About WannaCry and strong crypto

We have been offered by the Mobile Ecosystem Forum to write a little something about the hot topic of the days, the WannaCry ransomware, who is causing damage to many individuals and organizations. The article has been published: ransomware attacks and lessons to be learnt, but we only had room for 200 words and what we wanted to say is too complex for the room they had for me. So here is a longer version of what we wanted to share with the Cozy community.

MEF’s question was: “What what should we do as an industry to better prepare for such attacks and protect consumers?”. Here is our response:

As an industry we need to remember the famous Spiderman quote[1]: “With great power comes great responsibility”. Our power is increasing as software eats the world. We need to do a better job at making safer products, products that are easier to update in order to stay secure. We need to do a better job at educating users too.

great_power_great_responsibility.jpg

But there is something more important or at least as important but less obvious. It’s two-fold.

First, we need to remember that the WannaCry ransomware was made possible because the US NSA (National Security Agency) had created a cyber attack tool called EternalBlue based on a bug in Microsoft software. The NSA could have chosen to communicate the bug so that Microsoft would fix it in their Windows products. Users would have been in a more secure place. But the NSA decided not to. They decided to keep the information for themselves, putting users at risk.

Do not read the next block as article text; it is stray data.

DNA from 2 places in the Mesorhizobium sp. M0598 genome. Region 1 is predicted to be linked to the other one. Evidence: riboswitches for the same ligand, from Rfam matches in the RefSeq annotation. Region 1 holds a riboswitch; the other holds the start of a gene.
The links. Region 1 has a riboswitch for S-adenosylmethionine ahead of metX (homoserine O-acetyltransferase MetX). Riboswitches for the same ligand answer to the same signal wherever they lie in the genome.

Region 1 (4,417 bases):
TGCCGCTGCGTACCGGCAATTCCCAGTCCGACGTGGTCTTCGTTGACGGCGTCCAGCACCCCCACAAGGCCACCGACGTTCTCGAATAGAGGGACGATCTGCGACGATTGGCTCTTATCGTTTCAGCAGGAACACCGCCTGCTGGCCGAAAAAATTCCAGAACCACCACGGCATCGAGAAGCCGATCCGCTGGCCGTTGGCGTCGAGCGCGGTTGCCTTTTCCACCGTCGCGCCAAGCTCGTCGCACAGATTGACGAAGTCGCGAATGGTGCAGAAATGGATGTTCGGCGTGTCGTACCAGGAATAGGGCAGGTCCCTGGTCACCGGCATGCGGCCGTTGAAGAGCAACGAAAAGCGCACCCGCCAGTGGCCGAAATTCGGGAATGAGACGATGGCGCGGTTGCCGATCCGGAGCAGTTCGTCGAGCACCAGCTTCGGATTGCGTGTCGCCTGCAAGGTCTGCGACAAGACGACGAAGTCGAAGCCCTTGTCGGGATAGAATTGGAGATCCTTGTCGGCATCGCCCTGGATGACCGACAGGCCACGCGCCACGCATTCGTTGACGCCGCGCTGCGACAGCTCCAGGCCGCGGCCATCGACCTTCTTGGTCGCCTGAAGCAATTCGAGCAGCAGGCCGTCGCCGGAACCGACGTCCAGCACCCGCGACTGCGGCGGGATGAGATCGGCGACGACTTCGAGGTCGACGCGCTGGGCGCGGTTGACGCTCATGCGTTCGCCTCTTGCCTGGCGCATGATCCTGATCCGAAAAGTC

The second issue is that the NSA has got the EternalBlue tool stolen from them. Hackers leveraged the EternalBlue tool to create the WannaCry ransomware. This proves that even the most funded US agencies can’t keep a secret secret. Microsoft’s Chief Legal Officer puts it squarely:

An equivalent scenario with conventional weapons would be the U.S. military having some of its Tomahawk missiles stolen.

At the same time, the same government officials are advocating that strong encryption should have “golden keys” that would be handed to government agencies. Those in possession of such golden keys could decrypt data easily. But we’ve seen over and over, and the WannaCry scandal is yet another proof, that the government cannot be trusted to keep such keys secret. Eventually the golden keys will become compromised, which means that so-called “strong encryption” will be weak. Computer security will be gone for ever. No more secure banking, no more trust in anything that relies on computers. In other words, the world’s economy will grind down to a halt.

Overall, the WannaCry cyber attacks proves one thing: we, as an industry, must stay strong and refuse compromises with regards to encryption strength. As an industry, we have to stand with strong encryption, because with great power comes great responsibilities.

Note

[1] Note that the quote is from Spiderman’s uncle Ben, not Spiderman himself.